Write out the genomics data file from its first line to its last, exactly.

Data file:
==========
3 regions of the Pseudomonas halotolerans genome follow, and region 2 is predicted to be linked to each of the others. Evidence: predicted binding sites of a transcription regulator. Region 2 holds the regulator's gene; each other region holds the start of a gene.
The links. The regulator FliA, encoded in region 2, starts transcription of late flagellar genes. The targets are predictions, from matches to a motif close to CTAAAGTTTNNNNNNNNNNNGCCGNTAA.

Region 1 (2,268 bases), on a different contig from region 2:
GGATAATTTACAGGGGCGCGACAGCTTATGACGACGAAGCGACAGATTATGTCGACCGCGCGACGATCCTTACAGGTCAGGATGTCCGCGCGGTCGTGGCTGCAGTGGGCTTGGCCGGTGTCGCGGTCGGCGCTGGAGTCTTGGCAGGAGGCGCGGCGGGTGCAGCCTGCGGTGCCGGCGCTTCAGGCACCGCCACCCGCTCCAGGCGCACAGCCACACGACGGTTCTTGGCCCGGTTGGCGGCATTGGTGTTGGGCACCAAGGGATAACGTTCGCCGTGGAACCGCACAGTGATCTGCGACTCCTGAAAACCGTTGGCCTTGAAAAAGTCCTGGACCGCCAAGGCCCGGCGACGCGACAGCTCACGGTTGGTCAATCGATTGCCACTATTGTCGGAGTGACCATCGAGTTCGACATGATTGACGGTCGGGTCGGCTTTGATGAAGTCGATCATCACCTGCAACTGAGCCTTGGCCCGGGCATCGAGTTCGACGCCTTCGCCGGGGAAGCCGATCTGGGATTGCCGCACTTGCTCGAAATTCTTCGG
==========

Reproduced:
3 regions of the Pseudomonas halotolerans genome follow, and region 2 is predicted to be linked to each of the others. Evidence: predicted binding sites of a transcription regulator. Region 2 holds the regulator's gene; each other region holds the start of a gene.
The links. The regulator FliA, encoded in region 2, starts transcription of late flagellar genes. The targets are predictions, from matches to a motif close to CTAAAGTTTNNNNNNNNNNNGCCGNTAA.

Region 1 (2,268 bases), on a different contig from region 2:
GGATAATTTACAGGGGCGCGACAGCTTATGACGACGAAGCGACAGATTATGTCGACCGCGCGACGATCCTTACAGGTCAGGATGTCCGCGCGGTCGTGGCTGCAGTGGGCTTGGCCGGTGTCGCGGTCGGCGCTGGAGTCTTGGCAGGAGGCGCGGCGGGTGCAGCCTGCGGTGCCGGCGCTTCAGGCACCGCCACCCGCTCCAGGCGCACAGCCACACGACGGTTCTTGGCCCGGTTGGCGGCATTGGTGTTGGGCACCAAGGGATAACGTTCGCCGTGGAACCGCACAGTGATCTGCGACTCCTGAAAACCGTTGGCCTTGAAAAAGTCCTGGACCGCCAAGGCCCGGCGACGCGACAGCTCACGGTTGGTCAATCGATTGCCACTATTGTCGGAGTGACCATCGAGTTCGACATGATTGACGGTCGGGTCGGCTTTGATGAAGTCGATCATCACCTGCAACTGAGCCTTGGCCCGGGCATCGAGTTCGACGCCTTCGCCGGGGAAGCCGATCTGGGATTGCCGCACTTGCTCGAAATTCTTCGG